OK, so you have to drive three and a half hours to take advantage of that deal, but, hey, that’s no longer than it takes to walk to the nearest store from the only available parking space at the Maine Mall on an average Christmas shopping weekend.
Portland’s free spaces are conveniently located. That’s because a couple of banks have paid the city to have hoods advertising their services (“fast loans to pay parking fines in Bangor”) put over all the parking meters in the Old Port and other areas on certain days.
If these promotions are successful, several banks are considering picking up the tab for other government services, such as welfare, trash collection and banking regulation. With that last one, you shouldn’t notice much difference.
One of the things you’ll want to see while you’re parked for free in Portland is Roxanne Quimby’s latest undertaking. Quimby is the founder of Burt’s Bees, even though her name isn’t Burt and the company doesn’t sell bees. It produces personal care products, and she sold most of her share to a big conglomerate a few years ago, thereby making herself wealthier than any bank in Portland. Since then, she’s been using all that cash to buy up land in northern Maine as part of a plan to create a North Woods National Park. That proposal has met with considerable resistance from residents of the area (“where would we park?”), so Quimby has been shifting her focus to more urban areas.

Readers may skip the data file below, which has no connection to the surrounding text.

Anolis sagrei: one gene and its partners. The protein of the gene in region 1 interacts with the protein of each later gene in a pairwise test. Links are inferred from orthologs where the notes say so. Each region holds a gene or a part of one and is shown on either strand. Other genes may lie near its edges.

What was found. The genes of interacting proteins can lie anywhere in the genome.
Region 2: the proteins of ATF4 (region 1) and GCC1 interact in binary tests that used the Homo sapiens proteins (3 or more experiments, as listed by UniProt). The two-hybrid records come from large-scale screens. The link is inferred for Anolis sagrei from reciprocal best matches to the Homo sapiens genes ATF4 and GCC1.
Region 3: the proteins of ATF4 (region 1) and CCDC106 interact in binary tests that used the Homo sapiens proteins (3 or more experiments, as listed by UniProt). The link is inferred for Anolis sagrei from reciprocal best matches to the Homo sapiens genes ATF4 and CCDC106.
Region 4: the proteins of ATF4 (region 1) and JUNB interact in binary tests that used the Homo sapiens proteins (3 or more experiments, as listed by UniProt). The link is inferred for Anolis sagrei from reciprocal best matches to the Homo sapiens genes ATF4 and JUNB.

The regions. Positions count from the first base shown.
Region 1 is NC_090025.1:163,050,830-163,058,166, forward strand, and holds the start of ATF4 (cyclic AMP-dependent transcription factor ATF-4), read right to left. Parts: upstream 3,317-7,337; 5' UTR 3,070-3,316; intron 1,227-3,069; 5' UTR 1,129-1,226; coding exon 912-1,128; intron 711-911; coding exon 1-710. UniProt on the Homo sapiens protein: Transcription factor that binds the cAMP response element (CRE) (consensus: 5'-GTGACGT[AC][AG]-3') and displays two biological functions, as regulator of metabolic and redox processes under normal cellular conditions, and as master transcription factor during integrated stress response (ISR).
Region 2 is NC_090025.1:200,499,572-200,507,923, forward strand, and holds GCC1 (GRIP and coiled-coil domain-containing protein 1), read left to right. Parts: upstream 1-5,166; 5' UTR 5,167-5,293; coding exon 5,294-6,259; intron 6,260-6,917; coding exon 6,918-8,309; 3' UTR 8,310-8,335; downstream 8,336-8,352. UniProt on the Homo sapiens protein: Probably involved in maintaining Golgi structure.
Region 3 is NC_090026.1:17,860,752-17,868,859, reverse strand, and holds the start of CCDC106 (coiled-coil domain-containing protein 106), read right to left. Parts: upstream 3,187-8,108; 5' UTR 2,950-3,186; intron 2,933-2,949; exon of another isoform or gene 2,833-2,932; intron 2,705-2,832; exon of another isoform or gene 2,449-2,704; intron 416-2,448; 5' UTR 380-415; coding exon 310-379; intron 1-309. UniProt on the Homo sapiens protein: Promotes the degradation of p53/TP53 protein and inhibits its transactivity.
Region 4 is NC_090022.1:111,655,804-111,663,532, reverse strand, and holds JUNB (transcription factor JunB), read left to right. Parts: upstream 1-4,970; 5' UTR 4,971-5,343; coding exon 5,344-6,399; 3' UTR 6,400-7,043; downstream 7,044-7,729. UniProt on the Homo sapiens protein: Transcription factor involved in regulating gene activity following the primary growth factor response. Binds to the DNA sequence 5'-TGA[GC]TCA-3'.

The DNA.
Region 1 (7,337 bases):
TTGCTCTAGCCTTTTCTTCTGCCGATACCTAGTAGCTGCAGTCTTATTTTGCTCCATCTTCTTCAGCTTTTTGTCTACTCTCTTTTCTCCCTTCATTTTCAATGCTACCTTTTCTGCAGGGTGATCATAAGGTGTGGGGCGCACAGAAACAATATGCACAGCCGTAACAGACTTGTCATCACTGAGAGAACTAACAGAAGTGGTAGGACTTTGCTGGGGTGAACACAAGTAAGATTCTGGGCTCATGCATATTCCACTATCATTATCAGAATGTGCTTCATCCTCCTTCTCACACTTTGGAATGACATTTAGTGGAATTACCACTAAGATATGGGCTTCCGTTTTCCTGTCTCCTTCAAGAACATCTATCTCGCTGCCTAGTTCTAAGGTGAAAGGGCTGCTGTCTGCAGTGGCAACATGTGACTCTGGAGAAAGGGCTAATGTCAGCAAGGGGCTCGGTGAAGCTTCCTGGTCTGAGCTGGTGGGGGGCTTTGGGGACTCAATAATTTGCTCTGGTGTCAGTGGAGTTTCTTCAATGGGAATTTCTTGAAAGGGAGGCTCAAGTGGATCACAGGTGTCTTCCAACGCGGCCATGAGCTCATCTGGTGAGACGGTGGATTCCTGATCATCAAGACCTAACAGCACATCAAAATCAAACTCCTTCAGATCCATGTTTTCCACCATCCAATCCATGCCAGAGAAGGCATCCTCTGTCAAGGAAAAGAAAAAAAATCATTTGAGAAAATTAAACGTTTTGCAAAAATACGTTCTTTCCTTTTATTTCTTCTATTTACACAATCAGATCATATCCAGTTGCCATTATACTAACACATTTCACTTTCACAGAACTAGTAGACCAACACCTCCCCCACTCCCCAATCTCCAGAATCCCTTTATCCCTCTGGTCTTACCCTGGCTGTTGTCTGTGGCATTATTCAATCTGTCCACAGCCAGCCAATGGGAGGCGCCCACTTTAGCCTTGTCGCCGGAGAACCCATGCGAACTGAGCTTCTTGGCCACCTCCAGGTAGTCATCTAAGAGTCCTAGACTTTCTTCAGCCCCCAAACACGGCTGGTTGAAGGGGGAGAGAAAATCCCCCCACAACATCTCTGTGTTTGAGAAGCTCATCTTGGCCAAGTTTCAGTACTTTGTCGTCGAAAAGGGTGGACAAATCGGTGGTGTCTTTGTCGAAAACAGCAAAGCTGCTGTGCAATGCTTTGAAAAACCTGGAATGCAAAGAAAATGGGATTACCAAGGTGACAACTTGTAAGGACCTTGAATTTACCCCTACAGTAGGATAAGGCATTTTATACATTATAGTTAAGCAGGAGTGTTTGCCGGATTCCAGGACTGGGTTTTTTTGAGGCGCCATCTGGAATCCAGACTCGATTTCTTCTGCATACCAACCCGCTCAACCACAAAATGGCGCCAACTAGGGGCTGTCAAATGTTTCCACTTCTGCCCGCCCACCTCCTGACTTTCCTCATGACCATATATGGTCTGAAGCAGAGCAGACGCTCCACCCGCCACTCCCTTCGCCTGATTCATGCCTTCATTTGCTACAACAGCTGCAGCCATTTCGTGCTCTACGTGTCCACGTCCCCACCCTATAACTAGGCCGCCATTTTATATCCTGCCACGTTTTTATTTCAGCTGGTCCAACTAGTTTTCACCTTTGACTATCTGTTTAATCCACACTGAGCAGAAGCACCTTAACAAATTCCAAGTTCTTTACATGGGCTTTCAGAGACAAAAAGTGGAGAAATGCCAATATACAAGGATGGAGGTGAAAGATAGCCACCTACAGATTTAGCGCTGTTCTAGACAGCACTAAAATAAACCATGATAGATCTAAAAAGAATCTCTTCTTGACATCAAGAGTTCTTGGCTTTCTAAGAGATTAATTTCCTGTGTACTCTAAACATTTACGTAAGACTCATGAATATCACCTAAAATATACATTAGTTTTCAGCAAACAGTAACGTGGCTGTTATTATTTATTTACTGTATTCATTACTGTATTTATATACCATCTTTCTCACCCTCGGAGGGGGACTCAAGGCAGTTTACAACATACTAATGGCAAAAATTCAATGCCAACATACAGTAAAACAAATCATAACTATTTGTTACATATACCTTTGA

She recently purchased an historically significant building on Congress Street (George Washington once parked his SUV there), which she plans to turn into gallery and studio space for artists from all over the country. If that doesn’t work out, the property will be a good start on Quimby’s proposed South Woods National Park (“look, Mommy, they’re towing away that SUV that belongs to the man with the white wig and the wooden false teeth, just because he cut down all the cherry trees”).
If you think that seems unlikely, consider this. Across the street from Quimby’s project, plans are underway to open the International Cryptozoology Museum on Nov. 1.